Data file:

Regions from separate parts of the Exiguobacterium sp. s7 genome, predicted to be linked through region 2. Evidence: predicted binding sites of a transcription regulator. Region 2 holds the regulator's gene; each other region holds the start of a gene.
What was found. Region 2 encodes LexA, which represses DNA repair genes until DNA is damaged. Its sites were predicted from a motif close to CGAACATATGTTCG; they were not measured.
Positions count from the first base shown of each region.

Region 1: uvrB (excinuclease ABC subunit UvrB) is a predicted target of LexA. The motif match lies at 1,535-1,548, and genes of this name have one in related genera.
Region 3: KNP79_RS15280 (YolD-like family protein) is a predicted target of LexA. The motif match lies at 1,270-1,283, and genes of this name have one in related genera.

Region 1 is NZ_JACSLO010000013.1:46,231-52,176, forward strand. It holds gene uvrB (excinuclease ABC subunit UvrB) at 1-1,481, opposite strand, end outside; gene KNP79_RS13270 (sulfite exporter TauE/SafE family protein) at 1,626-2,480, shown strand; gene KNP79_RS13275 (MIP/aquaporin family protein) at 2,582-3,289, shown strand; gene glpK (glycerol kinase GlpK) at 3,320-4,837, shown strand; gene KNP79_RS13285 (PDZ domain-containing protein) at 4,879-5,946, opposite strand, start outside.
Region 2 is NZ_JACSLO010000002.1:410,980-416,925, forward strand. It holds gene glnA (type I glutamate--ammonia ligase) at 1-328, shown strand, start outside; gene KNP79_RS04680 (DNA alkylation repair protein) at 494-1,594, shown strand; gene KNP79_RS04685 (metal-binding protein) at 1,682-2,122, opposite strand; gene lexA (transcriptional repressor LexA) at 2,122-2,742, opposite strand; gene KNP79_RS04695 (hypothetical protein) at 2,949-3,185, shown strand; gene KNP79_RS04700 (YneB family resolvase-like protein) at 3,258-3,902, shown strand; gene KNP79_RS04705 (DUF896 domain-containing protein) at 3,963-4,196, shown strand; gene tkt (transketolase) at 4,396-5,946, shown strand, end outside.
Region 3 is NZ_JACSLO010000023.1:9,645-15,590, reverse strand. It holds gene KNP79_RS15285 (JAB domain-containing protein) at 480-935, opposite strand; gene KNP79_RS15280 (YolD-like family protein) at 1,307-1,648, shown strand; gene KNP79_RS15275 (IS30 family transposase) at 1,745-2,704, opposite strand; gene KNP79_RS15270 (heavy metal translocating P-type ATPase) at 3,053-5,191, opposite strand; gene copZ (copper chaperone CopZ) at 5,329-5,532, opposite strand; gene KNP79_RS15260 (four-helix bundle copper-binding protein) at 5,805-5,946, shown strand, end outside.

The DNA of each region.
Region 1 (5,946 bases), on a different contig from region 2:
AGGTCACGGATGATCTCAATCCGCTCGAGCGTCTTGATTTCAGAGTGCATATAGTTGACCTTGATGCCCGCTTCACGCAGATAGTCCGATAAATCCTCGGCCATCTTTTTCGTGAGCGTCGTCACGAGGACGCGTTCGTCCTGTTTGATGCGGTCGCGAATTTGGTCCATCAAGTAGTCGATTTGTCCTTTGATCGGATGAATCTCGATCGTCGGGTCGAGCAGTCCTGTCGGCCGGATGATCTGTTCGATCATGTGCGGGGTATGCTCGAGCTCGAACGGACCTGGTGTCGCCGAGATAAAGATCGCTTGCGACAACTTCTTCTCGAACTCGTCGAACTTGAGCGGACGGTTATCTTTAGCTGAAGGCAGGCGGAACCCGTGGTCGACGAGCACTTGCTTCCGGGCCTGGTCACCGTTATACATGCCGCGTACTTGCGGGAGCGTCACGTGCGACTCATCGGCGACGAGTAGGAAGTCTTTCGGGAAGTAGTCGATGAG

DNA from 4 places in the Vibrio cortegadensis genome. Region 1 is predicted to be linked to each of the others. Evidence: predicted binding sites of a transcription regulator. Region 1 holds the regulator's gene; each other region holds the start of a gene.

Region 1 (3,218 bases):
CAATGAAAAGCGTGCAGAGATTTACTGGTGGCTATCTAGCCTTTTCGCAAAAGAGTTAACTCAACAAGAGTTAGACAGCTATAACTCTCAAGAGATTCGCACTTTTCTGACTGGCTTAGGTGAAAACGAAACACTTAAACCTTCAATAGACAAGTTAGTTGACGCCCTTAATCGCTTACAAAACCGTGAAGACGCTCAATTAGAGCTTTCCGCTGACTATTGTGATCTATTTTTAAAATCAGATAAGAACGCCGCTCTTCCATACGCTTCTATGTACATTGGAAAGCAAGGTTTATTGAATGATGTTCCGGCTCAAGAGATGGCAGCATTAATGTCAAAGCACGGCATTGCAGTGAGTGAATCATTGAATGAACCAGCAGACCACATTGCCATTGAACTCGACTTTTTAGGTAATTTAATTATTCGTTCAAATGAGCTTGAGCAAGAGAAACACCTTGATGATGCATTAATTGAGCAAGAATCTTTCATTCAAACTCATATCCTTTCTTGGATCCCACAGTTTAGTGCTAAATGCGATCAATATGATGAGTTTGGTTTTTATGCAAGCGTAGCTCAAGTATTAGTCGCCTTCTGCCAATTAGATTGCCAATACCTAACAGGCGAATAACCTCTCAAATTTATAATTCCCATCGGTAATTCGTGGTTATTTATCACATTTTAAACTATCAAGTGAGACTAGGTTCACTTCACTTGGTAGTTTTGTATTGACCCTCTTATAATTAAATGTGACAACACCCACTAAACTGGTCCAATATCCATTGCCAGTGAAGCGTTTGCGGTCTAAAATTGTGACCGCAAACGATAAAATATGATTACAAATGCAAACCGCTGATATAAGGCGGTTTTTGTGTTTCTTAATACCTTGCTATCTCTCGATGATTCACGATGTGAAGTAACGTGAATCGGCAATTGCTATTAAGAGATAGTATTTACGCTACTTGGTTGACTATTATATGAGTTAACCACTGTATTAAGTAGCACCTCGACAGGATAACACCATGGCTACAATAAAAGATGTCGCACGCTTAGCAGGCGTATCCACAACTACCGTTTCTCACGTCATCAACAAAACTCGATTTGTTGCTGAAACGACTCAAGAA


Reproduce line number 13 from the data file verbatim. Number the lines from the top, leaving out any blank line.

Region 1 (3,218 bases):